(Greenwich, CT, September 26-27, 1981)

"There is a special quality abut a 24 hour race; a completeness in the full circle of time; an obligation to ration energy per hour rather than per mile. For a journeyman hundred miler, both the 24 hour and the 100 mile races seem to be, at the outset, nearly identical. But really they are two different tests. Milestones are measured in hours completed or hours remaining. The end is not reached cleanly or concisely at a finish line. The final relief approaches not in numbers of laps, but in minutes. There seems to be an interminable time lapse in the last few seconds. The last lap sprint of the hundred miler becomes, in the 24 hour, a sprint, a sag, maybe a half lap to go, another sprint, a half lap or so, can I keep it going? - finally, the end and the drop of the marker. We are deposited around the track like rag dolls scattered in a child's room. The earth has rotated once since we started.

There is also something very special about Sri Chinmoy and his group. Through ultramarathoning I have found what I consider to be an unparalleled inner contentment, yet I can only wonder in awe at the peace and love radiating from each of the Sri Chinmoy followers. At a far corner of the track two young women sang beautiful lyric songs about running and living. On nearly every lap, I was greeted and cheered by name. When it was dark, the track was lighted with dozens of candles in white bags which cast a mystical glow around the far turns. The group provided food: delicious homemade soup, fruits and bread, ERG, coke, water and coffee. A welcome respite for some of us was the first aid tent where one could receive an expert massage, blister treatment, or just a rest and a kind word.

yeter.jpg Cahit Yeter en route to his record breaking run. Photo: Bhashwar

The combination of the 24 hour event and Sri's race support group produced an unforgettable event, and fitting surroundings for the world class performances which resulted. Cahit Yeter and Su Medaglia provided classic examples of how to run an ultra - smooth, steady, knowing one's limits and staying just inside them. On my last laps, when I was locked in a friendly but desperate struggle to stay one lap ahead of Bob Sweetgall (the Delaware Madman of the Six-Day Race), I was unable to run with Yeter. It boggles my mind to think that he had run 50 miles further than I, a whole ultra further, yet I couldn't stay with him. Awesome!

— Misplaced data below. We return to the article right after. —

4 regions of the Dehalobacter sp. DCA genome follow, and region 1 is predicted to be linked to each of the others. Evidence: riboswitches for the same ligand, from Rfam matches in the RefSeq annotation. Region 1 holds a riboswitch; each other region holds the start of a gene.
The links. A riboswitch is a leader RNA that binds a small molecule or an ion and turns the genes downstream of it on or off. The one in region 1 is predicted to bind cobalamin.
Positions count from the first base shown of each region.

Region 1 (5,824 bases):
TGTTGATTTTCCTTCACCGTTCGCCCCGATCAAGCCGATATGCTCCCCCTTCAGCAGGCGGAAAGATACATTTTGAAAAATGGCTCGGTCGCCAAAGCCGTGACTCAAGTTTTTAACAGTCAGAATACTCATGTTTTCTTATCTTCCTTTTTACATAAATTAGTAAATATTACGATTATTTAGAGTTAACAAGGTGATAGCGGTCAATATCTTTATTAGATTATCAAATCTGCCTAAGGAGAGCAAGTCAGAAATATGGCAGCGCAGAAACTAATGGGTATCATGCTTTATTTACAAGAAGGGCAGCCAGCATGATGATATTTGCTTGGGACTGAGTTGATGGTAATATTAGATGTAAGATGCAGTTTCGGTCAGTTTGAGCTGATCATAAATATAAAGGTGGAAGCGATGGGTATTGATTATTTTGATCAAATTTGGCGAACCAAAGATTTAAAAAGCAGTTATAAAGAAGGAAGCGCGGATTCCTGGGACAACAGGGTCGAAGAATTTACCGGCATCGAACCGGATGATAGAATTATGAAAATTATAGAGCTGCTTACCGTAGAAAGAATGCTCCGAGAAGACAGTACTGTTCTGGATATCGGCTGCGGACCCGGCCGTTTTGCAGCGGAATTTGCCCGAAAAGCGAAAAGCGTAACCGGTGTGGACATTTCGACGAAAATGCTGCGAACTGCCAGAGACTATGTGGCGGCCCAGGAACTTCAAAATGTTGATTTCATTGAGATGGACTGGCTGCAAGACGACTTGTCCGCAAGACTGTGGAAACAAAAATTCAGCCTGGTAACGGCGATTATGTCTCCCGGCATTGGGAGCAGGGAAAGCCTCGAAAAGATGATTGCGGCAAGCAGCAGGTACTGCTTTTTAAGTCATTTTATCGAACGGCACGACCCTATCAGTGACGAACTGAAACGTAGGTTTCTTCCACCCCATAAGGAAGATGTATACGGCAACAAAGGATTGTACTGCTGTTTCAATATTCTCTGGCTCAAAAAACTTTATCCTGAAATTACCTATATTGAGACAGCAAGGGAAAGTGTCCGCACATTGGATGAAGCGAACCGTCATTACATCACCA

There were some early front-runners who set a terrific pace George Gardiner hit 50 miles in just over 6 hours, and 24-hour veteran Bob Van Deusen ran well in the early going. But as the day wore on they faded, and by 100 miles, Yeter had a lead of over an hour on the rest of the field. Ron Berby, Ron Bomberger, Jim Sheridan and Ysau Shimizu turned in tremendous performances as well. I particularly remember Kim Cavanaugh's very gutsy race. She never quit, and kept moving for the whole 24 hours.

A most vivid impression of mine is that ultramarathoners, particularly those who run 100 miles and beyond, are the most unlikely of group of athletes in the world. The gaunt, sleek, smooth-striding look of the 10 km runner or marathoner is not to be applied to the group I ran with here. Physical appearances ranged from weightlifters to the plump middle-aged to the skinny. Running styles were even more bizarre - charging, flatfooted, shuffling, knock-kneed, pigeon-toed, race walking, upright and hunched. The one common denominator is the mental toughness, the strength and desire to drive one's body through a twenty-four hour endurance test.

ckg corbitt at 24 hour race_0.jpg Sri Chinmoy (l) with ultra legend Ted Corbitt at the awards ceremony of the Sri Chinmoy 24-Hour Run. Photo: Shraddha Howard

At the award ceremony I felt as though we were all winners; it was tremendous!! We sat in a circle of friendship and shared the moment - perhaps the first time that 24 runners bested 100 miles in a 24 hour race. World and national records were set by masters and junior performers. Sri Composed a song which the group sand to us. Van Deusen and Yeter shook hands; Cahit had broken his American record for 200 km, lowering it from 19:40 to 18:10:56, as well as his national 24 hour record. Race director Tarak Kauff announced the awards and Sri Chinmoy presented them. I had my brief moment, barely able to stand and accept Sri's hand. Suddenly it was over - the greatest 24 hour race ever held on American soil. I'll be back."

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Sue Medaglia, in her first 24 hour race, sets new world 24 hour track record and becomes the first women to break the 200K barrier in 24 hours. Photo: Bhashwar

Ultrarunning adds: